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Ricoh Rugby Change Series analyses key trends and changes shaping the modern game

Ricoh Rugby Change Series analyses key trends and changes shaping the modern game

Global technology company, Ricoh has today launched their new Ricoh Rugby Change Series campaign, which aims to identify and analyse the major changes in rugby that have occurred over the years; both in terms of the players and behind the scenes strategy as well as how spectators view and consume the game.

As part of the Ricoh Rugby Change Series, the company has commissioned a study using statistics and data provided by Opta and consulting with lead statistician Stuart Farmer. Findings from the study have identified six key areas of the game which have seen significant change; kicking, gameplay, laws, technology and strategy, physicality (focusing on training and recovery) and finally professionalism.

To watch the film click here

Findings have revealed, the drop goal, once an integral and game-changing tactic, has diminished in the modern game, with only 4 successfully kicked in 135 games last year compared to 73 in the 2001-02 season. The reason, Mark McCall (Director of Rugby at Saracens) suspects is due to a lack of practice in training, which echoes further findings that suggest success rates of drop goals have decreased dramatically from 32% in 2011-12 season to just 15% last season.

The study also highlights the physicality of the modern game, with all players completing more actions and committing to more tackles. Forwards, in particular hookers, have seen the greatest rise, as they now complete 4.8 actions more than they did five years ago; an increase of 50 per cent. The increased physicality of the game has brought with it the transformation of the players as well as their expected workload.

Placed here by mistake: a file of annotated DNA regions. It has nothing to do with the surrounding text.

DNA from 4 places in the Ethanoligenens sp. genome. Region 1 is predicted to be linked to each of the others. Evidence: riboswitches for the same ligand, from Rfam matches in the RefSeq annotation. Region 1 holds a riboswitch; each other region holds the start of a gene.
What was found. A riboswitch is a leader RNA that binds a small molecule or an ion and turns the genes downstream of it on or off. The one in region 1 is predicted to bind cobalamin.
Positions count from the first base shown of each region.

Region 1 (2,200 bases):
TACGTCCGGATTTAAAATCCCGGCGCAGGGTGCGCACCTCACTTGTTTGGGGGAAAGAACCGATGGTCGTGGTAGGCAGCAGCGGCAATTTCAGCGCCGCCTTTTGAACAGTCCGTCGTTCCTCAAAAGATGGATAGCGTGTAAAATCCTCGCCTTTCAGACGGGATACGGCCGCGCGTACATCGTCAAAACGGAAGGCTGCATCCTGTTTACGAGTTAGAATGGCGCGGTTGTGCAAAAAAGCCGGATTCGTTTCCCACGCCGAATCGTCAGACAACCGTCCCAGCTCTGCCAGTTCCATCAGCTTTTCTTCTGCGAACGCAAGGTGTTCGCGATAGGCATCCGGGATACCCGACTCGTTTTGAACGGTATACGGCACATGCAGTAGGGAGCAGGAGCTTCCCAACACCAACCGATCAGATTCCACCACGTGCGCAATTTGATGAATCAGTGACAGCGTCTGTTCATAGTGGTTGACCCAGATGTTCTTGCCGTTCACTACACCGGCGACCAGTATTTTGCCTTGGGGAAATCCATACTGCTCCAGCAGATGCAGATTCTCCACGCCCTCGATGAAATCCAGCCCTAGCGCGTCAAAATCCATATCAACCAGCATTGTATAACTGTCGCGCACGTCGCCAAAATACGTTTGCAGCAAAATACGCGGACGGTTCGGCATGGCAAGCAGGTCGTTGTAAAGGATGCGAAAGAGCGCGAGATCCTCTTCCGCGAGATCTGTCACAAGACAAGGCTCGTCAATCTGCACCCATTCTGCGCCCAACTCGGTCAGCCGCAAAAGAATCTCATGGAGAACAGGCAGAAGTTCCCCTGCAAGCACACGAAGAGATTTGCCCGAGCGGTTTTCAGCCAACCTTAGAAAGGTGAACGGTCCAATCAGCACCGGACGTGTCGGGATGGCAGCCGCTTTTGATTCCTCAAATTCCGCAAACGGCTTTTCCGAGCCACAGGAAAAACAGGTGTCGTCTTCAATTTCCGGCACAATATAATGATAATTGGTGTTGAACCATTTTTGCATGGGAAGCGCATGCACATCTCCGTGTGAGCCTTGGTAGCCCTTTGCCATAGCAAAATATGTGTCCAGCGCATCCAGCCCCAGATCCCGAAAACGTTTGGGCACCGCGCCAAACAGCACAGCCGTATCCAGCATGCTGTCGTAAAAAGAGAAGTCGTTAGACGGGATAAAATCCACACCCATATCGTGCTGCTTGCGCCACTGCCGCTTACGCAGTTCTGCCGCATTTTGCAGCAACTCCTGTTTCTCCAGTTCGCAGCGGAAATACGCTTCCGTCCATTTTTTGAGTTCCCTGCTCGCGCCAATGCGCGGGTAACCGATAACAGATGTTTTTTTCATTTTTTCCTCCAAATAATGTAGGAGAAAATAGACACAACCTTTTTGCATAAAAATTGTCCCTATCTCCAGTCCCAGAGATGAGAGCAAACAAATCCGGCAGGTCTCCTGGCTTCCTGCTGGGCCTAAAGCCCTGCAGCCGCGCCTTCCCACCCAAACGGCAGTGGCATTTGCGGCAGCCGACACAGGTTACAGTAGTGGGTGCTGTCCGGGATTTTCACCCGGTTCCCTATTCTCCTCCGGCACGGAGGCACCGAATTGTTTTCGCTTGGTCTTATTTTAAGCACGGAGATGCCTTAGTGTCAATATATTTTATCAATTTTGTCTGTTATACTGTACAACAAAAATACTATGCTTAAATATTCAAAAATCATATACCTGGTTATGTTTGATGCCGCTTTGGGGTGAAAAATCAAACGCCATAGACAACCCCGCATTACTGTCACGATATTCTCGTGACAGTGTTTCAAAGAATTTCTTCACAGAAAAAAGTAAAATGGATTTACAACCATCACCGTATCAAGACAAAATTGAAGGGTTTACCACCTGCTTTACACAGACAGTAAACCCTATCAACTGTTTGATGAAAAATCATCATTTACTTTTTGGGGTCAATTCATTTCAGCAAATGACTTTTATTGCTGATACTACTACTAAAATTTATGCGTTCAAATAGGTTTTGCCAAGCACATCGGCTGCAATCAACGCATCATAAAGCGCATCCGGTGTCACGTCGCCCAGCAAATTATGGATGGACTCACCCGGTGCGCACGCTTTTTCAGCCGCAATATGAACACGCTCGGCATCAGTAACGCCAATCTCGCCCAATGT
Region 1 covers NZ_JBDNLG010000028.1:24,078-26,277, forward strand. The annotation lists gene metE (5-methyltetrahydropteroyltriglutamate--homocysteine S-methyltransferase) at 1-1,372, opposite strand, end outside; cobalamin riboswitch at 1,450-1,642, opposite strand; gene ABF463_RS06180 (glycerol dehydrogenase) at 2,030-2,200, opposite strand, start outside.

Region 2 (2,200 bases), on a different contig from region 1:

It is not just the players who are transforming, but the game itself. Rugby is now more professional, better funded and more popular than ever before, with stadium attendance doubling since the millennium and TV audiences growing by 25% in the UK between 2010/11 and 2015/16. But has this impacted how the game is played? Findings suggest that coaches want to be more adventurous; keeping the ball in hand rather than kicking it for territory. This mirrors findings that reveal the number of tries has noticeably increased and are at their highest since the millennium; 4.7 tries per game.

To complement the study launched on November 24th and further explain and enhance its findings, the Ricoh Rugby Change Series will roll out six further films across the season. These will provide an inside perspective from players, coaches and other stakeholders to illustrate that the changes identified have not just spurred on the evolution of the professional game but have significantly improved it.

To view the full report, please visit: www.ricoh.co.uk/rugbychange

Chas Moloney, Marketing Director for Ricoh UK & Ireland, commented: ‘We’re incredibly excited to launch this campaign and give fans a real insight into the changes which have shaped the modern game. The need for transformation and evolution is apparent not just in business but also the world of sport and we, at Ricoh, feel privileged to be able to transfer what we do as a business to the game of rugby, offering fans a new perspective on the game they love.’

‘We all know that rugby as a sport has been through considerable change over the years, but until now no one has been able to deliver a thorough report on what these major trends are in Premiership Rugby; and support their claims with hard stats and data. I believe that Ricoh Rugby Change Series will provide our fans with unique insight into the evolution of our sport, with some of the outcomes likely to surprise even the most cognisant followers of the domestic competition. From Premiership Rugby’s perspective, it’s great to be working with our partner to deliver this campaign and see their commitment to the game we all love,’ said Phil Winstanley, the Rugby Director at Premiership Rugby

Ben Kay, Ricoh ambassador, added: ‘It’s great to see Ricoh giving something back to the fans and showing just how far the game has come. I have certainly experienced the many changes rugby has undergone as a professional player, but also from different perspectives: working alongside the media and as a spectator. As coaches and fans demand more and more from their teams, it’s exciting to think what will happen next but one thing’s for sure – the future of rugby looks extremely bright.’

‘Some of the changes that our sport has been through can be difficult to see and fully understand, and it’s great to be a part of a campaign that aims to showcase why these trends have become apparent and explain the reasons behind them. I’m looking forward to the next stage of the Ricoh Rugby Change Series and finding out about each topic in more detail,’ commented Maro Itoje, Ricoh ambassador.

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